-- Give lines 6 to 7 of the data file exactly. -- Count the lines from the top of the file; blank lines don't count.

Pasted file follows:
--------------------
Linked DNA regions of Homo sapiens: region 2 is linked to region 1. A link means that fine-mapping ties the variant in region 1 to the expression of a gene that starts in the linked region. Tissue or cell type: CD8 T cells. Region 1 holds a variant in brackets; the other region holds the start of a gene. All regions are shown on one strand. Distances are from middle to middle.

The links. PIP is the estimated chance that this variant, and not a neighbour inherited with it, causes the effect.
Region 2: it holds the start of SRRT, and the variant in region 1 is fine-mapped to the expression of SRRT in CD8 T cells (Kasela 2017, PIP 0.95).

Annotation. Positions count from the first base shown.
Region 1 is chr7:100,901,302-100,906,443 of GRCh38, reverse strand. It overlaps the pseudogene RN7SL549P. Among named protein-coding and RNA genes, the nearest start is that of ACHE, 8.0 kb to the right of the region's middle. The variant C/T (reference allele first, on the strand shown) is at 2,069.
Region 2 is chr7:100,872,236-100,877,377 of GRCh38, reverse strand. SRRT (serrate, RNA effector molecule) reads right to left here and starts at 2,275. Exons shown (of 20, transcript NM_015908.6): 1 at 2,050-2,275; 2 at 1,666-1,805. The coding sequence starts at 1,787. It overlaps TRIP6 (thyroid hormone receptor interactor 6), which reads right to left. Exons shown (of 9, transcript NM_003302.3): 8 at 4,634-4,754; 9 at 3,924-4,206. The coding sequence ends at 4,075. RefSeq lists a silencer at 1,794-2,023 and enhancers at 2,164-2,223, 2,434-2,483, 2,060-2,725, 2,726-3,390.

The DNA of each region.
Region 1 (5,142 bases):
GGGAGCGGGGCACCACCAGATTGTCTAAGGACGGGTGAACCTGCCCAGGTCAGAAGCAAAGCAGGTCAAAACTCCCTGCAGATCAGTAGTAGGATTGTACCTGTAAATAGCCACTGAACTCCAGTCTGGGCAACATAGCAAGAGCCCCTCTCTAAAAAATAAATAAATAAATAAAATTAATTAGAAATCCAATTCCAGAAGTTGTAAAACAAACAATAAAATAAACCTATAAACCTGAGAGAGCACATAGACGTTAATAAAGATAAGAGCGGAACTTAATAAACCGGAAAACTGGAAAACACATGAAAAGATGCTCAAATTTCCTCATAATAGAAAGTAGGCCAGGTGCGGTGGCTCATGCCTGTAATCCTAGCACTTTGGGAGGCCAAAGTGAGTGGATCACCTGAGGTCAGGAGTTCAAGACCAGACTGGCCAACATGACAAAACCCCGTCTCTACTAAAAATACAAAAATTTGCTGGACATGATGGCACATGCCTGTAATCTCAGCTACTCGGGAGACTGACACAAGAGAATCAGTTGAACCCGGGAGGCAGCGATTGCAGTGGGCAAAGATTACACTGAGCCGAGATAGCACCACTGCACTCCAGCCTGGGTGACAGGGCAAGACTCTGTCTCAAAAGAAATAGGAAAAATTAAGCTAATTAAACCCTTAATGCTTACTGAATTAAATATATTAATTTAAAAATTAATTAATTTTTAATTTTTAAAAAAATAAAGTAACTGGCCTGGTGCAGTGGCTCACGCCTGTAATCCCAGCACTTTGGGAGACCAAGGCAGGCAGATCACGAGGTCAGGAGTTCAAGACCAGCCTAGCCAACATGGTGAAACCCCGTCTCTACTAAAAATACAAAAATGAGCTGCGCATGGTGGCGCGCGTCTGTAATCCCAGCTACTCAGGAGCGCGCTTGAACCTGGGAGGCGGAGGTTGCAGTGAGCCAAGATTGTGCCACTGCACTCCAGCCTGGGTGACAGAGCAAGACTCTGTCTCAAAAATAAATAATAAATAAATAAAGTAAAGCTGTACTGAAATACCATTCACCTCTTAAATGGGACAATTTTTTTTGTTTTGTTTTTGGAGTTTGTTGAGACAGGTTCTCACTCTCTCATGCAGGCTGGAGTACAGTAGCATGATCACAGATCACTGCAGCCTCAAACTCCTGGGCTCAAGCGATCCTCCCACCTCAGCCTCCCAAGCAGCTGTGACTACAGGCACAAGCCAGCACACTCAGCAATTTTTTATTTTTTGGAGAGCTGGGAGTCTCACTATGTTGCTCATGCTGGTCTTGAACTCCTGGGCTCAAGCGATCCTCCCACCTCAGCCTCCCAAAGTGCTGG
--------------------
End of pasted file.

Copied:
Region 2 is chr7:100,872,236-100,877,377 of GRCh38, reverse strand. SRRT (serrate, RNA effector molecule) reads right to left here and starts at 2,275. Exons shown (of 20, transcript NM_015908.6): 1 at 2,050-2,275; 2 at 1,666-1,805. The coding sequence starts at 1,787. It overlaps TRIP6 (thyroid hormone receptor interactor 6), which reads right to left. Exons shown (of 9, transcript NM_003302.3): 8 at 4,634-4,754; 9 at 3,924-4,206. The coding sequence ends at 4,075. RefSeq lists a silencer at 1,794-2,023 and enhancers at 2,164-2,223, 2,434-2,483, 2,060-2,725, 2,726-3,390.

The DNA of each region.